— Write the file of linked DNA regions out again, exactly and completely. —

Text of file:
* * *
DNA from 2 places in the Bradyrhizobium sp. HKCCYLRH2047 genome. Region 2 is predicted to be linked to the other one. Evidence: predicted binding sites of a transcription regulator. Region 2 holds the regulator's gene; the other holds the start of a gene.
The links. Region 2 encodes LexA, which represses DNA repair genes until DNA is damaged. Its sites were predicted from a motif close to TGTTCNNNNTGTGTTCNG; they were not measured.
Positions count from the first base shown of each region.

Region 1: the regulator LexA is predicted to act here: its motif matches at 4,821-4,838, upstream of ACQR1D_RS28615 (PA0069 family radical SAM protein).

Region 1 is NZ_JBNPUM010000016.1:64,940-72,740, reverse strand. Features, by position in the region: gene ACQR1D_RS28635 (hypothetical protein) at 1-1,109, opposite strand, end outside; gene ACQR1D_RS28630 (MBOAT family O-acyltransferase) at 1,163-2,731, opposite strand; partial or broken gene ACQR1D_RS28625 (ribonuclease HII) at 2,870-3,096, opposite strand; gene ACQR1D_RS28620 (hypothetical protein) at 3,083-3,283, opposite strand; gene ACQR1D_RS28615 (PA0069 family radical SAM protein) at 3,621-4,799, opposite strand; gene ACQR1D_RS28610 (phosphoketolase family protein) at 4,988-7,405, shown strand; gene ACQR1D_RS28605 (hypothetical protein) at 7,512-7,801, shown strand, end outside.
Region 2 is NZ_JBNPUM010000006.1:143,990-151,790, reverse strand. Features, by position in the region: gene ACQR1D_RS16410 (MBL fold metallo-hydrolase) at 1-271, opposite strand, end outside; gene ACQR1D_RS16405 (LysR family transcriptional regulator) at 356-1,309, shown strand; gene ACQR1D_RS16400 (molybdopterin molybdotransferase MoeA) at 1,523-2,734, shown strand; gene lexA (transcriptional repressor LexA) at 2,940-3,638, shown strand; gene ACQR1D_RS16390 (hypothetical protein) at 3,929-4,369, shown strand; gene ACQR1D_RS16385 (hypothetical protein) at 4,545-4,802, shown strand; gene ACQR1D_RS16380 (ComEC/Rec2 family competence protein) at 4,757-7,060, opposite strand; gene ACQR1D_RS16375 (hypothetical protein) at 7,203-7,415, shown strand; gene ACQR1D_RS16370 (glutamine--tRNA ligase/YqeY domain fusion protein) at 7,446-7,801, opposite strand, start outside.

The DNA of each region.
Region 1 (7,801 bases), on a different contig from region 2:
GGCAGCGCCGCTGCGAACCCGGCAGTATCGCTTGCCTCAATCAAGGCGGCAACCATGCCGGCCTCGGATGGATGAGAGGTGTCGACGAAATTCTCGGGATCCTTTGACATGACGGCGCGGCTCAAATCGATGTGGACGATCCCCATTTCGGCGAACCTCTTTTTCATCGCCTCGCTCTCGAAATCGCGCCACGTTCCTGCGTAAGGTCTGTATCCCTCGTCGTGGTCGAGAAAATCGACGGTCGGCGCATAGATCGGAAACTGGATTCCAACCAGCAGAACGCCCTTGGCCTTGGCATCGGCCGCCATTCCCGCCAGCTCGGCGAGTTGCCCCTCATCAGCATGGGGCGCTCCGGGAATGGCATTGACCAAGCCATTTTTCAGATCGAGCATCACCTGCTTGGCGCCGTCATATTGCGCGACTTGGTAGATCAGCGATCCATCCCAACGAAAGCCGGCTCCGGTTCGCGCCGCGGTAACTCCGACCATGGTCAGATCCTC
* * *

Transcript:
DNA from 2 places in the Bradyrhizobium sp. HKCCYLRH2047 genome. Region 2 is predicted to be linked to the other one. Evidence: predicted binding sites of a transcription regulator. Region 2 holds the regulator's gene; the other holds the start of a gene.
The links. Region 2 encodes LexA, which represses DNA repair genes until DNA is damaged. Its sites were predicted from a motif close to TGTTCNNNNTGTGTTCNG; they were not measured.
Positions count from the first base shown of each region.

Region 1: the regulator LexA is predicted to act here: its motif matches at 4,821-4,838, upstream of ACQR1D_RS28615 (PA0069 family radical SAM protein).

Region 1 is NZ_JBNPUM010000016.1:64,940-72,740, reverse strand. Features, by position in the region: gene ACQR1D_RS28635 (hypothetical protein) at 1-1,109, opposite strand, end outside; gene ACQR1D_RS28630 (MBOAT family O-acyltransferase) at 1,163-2,731, opposite strand; partial or broken gene ACQR1D_RS28625 (ribonuclease HII) at 2,870-3,096, opposite strand; gene ACQR1D_RS28620 (hypothetical protein) at 3,083-3,283, opposite strand; gene ACQR1D_RS28615 (PA0069 family radical SAM protein) at 3,621-4,799, opposite strand; gene ACQR1D_RS28610 (phosphoketolase family protein) at 4,988-7,405, shown strand; gene ACQR1D_RS28605 (hypothetical protein) at 7,512-7,801, shown strand, end outside.
Region 2 is NZ_JBNPUM010000006.1:143,990-151,790, reverse strand. Features, by position in the region: gene ACQR1D_RS16410 (MBL fold metallo-hydrolase) at 1-271, opposite strand, end outside; gene ACQR1D_RS16405 (LysR family transcriptional regulator) at 356-1,309, shown strand; gene ACQR1D_RS16400 (molybdopterin molybdotransferase MoeA) at 1,523-2,734, shown strand; gene lexA (transcriptional repressor LexA) at 2,940-3,638, shown strand; gene ACQR1D_RS16390 (hypothetical protein) at 3,929-4,369, shown strand; gene ACQR1D_RS16385 (hypothetical protein) at 4,545-4,802, shown strand; gene ACQR1D_RS16380 (ComEC/Rec2 family competence protein) at 4,757-7,060, opposite strand; gene ACQR1D_RS16375 (hypothetical protein) at 7,203-7,415, shown strand; gene ACQR1D_RS16370 (glutamine--tRNA ligase/YqeY domain fusion protein) at 7,446-7,801, opposite strand, start outside.

The DNA of each region.
Region 1 (7,801 bases), on a different contig from region 2:
GGCAGCGCCGCTGCGAACCCGGCAGTATCGCTTGCCTCAATCAAGGCGGCAACCATGCCGGCCTCGGATGGATGAGAGGTGTCGACGAAATTCTCGGGATCCTTTGACATGACGGCGCGGCTCAAATCGATGTGGACGATCCCCATTTCGGCGAACCTCTTTTTCATCGCCTCGCTCTCGAAATCGCGCCACGTTCCTGCGTAAGGTCTGTATCCCTCGTCGTGGTCGAGAAAATCGACGGTCGGCGCATAGATCGGAAACTGGATTCCAACCAGCAGAACGCCCTTGGCCTTGGCATCGGCCGCCATTCCCGCCAGCTCGGCGAGTTGCCCCTCATCAGCATGGGGCGCTCCGGGAATGGCATTGACCAAGCCATTTTTCAGATCGAGCATCACCTGCTTGGCGCCGTCATATTGCGCGACTTGGTAGATCAGCGATCCATCCCAACGAAAGCCGGCTCCGGTTCGCGCCGCGGTAACTCCGACCATGGTCAGATCCTC